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Pogus Caesar: Muzik Kinda Sweet

Part two of our interview with UK artist Pogus Caesar

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by LamontPaul, for outsideleft.com
originally published: March, 2006
aaliyah was one of the most unsuperstar superstars I've ever directed, a great personality and a fantastic performer
by LamontPaul, for outsideleft.com
originally published: March, 2006
aaliyah was one of the most unsuperstar superstars I've ever directed, a great personality and a fantastic performer

The influential and much loved photographer and film maker Pogus Caesar whose most recent project 'From Jamaica Row - Rebirth of the Bullring ' documents the multi million dollar 'overhaul' of Birmingham's Bull Ring area, was kind enough to talk to outsideleft, about his life and about his work. Part One of the Interview , his childhood, his early years, can be read by following this link: Pogus Caesar: From Jamaica Row.

We pick up here, sort of where we left off as Pogus tells of how it is his good fortune that his career in photography, film and television has allowed him to meet some of the most talented, and colorful musicians of the past 25 years, from Stevie Wonder, Prince and Aaliyah, to Lee Perry and Gil Scott Heron. These alliances form the basis of Pogus' forthcoming book, Music Kinda Sweet...

"Music Kinda Sweet, incorporates some of the work I did while producing a TV show called XPRESS for Carlton TV," he says, "I established Windrush as a production company to make entertainment based shows, with a cultural theme. XPRESS was one of the shows we made."

Pogus remembers Aaliyah warmly from her appearance on XPRESS, taped in Amsterdam. "She was one of the most unsuperstar superstars I've ever directed, a great personality and a fantastic performer. I still wonder what greatness was in store for her had she not tragically passed away."

He also interviewed one of our personal favorites, Gil Scott Heron in Nottingham, and filmed Prince in concert at the NEC in Birmingham.

His photography has always though, drawn the luminaries to him. Princess Diana, The Princess of Wales was a fan of his work. Perhaps no more famous a face could be found in the 80s. Check the OOM Gallery web site for a fabulous montage of Pogus with famous and infamous friends. It's fun. It's where we began and it made us happy. And made us want to talk about Cricket, the forthcoming cricket world cup and how that picture of Pogus with Brian Lara got in there... I mean, for people who don't know Cricket at all, it might be said that Cricket in the Caribbean is like soccer in the rest of the world, only more important. And Brian Lara is the Muhammed Ali of cricket. He's that famous and he's that good.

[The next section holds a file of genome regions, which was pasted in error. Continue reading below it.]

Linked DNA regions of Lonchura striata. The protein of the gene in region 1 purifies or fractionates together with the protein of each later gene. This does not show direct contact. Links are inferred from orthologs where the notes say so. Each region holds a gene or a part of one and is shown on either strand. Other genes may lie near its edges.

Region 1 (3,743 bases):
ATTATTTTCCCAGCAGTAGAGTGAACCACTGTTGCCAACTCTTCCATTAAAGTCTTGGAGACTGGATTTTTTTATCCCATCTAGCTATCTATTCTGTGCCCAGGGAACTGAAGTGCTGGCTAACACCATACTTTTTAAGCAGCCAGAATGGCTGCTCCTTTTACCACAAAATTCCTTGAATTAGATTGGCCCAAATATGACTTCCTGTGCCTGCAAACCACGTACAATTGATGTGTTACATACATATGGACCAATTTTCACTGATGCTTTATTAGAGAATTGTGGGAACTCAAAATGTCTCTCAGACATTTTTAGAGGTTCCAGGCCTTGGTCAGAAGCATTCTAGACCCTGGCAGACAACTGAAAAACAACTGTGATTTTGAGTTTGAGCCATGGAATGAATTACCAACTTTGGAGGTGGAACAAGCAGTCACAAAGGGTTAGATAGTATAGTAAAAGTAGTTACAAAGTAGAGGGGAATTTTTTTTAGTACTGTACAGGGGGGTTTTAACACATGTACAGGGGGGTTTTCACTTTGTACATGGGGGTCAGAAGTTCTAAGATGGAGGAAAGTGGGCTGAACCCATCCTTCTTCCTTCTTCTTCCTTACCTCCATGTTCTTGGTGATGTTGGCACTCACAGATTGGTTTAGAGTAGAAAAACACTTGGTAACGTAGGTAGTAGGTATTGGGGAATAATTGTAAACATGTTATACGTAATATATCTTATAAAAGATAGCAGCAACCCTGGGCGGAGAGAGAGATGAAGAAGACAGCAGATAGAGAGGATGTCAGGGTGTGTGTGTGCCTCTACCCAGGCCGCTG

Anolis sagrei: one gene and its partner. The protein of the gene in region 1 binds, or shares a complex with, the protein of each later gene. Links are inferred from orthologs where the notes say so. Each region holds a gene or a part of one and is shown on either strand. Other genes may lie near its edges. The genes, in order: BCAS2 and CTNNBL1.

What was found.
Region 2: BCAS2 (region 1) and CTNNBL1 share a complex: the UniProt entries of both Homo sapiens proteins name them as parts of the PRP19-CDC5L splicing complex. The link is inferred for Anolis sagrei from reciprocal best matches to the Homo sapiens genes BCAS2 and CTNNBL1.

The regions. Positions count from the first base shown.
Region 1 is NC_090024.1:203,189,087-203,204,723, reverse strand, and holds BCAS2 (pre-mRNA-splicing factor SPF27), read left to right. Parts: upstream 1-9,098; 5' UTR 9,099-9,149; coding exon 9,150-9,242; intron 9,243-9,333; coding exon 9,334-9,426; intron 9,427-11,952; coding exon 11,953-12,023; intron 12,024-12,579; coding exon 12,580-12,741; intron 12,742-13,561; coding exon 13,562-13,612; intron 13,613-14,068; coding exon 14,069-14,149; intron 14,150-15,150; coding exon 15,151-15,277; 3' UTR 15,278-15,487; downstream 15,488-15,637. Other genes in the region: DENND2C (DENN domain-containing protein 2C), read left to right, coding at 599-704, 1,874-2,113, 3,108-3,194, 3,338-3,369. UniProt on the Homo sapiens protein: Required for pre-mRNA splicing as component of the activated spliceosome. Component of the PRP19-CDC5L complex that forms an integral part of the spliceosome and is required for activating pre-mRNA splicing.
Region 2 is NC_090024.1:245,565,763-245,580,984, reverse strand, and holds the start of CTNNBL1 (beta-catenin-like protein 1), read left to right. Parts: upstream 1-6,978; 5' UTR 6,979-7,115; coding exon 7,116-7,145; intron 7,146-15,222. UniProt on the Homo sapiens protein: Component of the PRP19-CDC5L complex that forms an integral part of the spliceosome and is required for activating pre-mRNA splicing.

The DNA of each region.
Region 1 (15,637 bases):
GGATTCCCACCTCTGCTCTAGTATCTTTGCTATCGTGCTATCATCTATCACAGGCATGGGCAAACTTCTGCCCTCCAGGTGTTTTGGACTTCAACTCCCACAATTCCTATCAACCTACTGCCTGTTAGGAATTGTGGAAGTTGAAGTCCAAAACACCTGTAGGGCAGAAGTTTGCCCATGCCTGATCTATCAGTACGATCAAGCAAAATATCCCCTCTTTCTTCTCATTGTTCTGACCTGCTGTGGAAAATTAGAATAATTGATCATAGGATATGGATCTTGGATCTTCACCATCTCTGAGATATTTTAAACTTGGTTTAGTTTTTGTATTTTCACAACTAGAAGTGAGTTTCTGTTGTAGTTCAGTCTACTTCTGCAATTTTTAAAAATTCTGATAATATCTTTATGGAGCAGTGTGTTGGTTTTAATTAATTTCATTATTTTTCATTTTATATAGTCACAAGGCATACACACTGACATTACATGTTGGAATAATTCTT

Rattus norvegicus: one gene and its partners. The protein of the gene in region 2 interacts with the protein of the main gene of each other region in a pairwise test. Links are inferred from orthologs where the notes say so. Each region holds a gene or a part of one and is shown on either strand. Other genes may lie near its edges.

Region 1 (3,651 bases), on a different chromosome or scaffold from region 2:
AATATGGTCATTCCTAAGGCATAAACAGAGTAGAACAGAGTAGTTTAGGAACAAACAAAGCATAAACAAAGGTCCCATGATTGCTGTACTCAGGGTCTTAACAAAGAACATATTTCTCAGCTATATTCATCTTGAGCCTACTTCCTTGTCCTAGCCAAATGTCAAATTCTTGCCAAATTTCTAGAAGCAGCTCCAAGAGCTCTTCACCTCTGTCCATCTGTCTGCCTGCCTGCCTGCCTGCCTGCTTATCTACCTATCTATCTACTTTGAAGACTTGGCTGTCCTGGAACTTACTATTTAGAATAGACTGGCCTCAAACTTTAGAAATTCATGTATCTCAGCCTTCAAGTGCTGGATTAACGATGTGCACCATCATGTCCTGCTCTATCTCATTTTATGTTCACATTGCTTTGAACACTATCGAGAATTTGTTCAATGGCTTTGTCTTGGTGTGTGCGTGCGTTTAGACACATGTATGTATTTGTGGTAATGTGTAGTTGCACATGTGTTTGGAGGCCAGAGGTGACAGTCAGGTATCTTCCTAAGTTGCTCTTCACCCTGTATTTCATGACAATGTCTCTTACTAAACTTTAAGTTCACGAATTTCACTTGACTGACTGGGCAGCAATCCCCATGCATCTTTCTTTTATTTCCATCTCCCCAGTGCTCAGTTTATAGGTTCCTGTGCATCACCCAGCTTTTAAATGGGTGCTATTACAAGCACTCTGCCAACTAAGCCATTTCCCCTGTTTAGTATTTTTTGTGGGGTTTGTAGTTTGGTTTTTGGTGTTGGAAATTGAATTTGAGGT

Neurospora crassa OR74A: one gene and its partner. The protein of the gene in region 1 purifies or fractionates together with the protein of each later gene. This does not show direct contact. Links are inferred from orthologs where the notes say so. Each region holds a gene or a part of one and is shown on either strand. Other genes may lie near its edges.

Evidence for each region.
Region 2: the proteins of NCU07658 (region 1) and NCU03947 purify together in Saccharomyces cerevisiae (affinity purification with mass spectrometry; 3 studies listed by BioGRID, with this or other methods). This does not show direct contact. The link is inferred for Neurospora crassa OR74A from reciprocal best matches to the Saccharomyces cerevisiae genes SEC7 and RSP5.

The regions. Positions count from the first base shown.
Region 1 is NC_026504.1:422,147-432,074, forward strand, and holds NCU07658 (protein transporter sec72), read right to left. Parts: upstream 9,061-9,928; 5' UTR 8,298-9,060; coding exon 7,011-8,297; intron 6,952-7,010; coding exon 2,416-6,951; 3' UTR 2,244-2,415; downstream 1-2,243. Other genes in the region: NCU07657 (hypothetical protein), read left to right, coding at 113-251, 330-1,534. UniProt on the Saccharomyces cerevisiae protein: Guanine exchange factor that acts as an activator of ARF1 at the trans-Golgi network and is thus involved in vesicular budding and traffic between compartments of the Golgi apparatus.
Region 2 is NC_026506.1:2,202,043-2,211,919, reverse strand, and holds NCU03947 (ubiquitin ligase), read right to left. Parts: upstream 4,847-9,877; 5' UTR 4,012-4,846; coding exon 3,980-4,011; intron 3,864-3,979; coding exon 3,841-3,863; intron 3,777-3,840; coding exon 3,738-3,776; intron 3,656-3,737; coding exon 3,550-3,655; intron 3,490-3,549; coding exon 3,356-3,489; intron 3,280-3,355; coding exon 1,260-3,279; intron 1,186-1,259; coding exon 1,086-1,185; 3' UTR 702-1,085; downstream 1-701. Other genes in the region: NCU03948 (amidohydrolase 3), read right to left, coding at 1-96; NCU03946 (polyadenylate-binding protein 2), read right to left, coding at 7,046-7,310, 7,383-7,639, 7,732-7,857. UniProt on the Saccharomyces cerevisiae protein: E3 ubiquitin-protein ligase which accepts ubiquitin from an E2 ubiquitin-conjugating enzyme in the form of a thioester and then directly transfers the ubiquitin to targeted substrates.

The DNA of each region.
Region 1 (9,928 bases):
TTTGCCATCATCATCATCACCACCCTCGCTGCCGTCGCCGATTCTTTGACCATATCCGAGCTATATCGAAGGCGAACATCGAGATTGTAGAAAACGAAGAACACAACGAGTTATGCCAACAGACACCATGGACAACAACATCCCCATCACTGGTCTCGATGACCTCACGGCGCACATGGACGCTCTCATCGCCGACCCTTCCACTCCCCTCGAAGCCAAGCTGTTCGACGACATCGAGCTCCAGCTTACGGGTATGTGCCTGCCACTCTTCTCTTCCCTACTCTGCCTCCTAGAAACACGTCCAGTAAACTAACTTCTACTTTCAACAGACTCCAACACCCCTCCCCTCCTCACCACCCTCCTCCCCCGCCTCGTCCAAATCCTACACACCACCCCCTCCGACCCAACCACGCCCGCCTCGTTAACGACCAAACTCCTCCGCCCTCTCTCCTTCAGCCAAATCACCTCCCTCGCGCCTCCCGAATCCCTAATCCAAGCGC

Pogus was producing the critically acclaimed TV series, 'Respect'. when he met Brian Lara. Respect trains its lens on the lives and achievements of black sports stars. "Brian featured in the film about cricket legend Gladstone Small, when Brian heard that we were producing a documentary he immediately said yes... A really nice person and a pleasure to work with, as was Gladstone Small." The series also featured World Heavyweight Champion, Lennox Lewis, Olympic athlete, Judy Simpson and Tony Daley, international footballer and renowned villian. Aston Villian.

Now about that Cricket World Cup, who's gonna win it... "This is a tricky one, who knows! These days in sport there are a lot of underdogs who are running riot around the established gods so I'll say lets wait and see as my uncle used to say 'new broom sweep clean but the old one know every corner'.

Forward Ever Backward Never was Pogus' first feature, made in 2002, located in Cuba it was a love story set against a backdrop of slavery. The movie was financed by the London based arts organization, ARTANGEL. "ARTANGEL asked me to direct a 20 minute film in response to the films of Turner prize winner, the artist Steve McQueen. ARTANGEL were great as they really do let you have a creative free hand, I was able to really let go and let the creativity run free. It was also good that the film was shown at selected cinemas throughout the UK including LUMIERE in London, WARWICK ARTS CENTRE in Coventry, MAC in Birmingham and UNITY Theatre in Liverpool." Despite the success of the film, Pogus opines difficulty in finding funding for future projects. But film, for sure is in the future.

For now Pogus will concentrate on growing the OOM Gallery, grooming Music Kinda Sweet and enjoying his adopted home town. "Birmingham can be great when it needs to be, there are great places to eat and just chill out." In our usual traveloggy way, we want to pretend to be part of something, we want to feel the fabric of an artist's life and live it vicariously. It's a living at least... So WhatWouldPogusDo? "Usually," he says, "I'll visit a bar in Moseley and meet friends, a lot of them are involved in the music and arts so I'll hear some great stories of life on the road, new music etc. The Carling Academy in the city centre is great for live bands, over the past few years I've seen Kanye West, Nas, Jimmy Cliff and the late Joe Strummer, just seeing these acts do you a world of good. Oh yes and cooking great food, as many years ago I was a chef!"

Read Part One of our Interview with the photographer and film maker, Pogus Caesar, Pogus Caesar: From Jamaica Row.

Main Image One Time Ago: (1999) and Pogus Caesar Portrait / Pogus Caesar / OOM Gallery Archive

OOM Gallery Online: OOM Gallery

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LamontPaul

publisher, lamontpaul is currently producing a collection of outsideleft's anti-travel stories for the SideCartel, with a downloadable mumbled word version accompanied by understated musical fabulists, the frozen plastic

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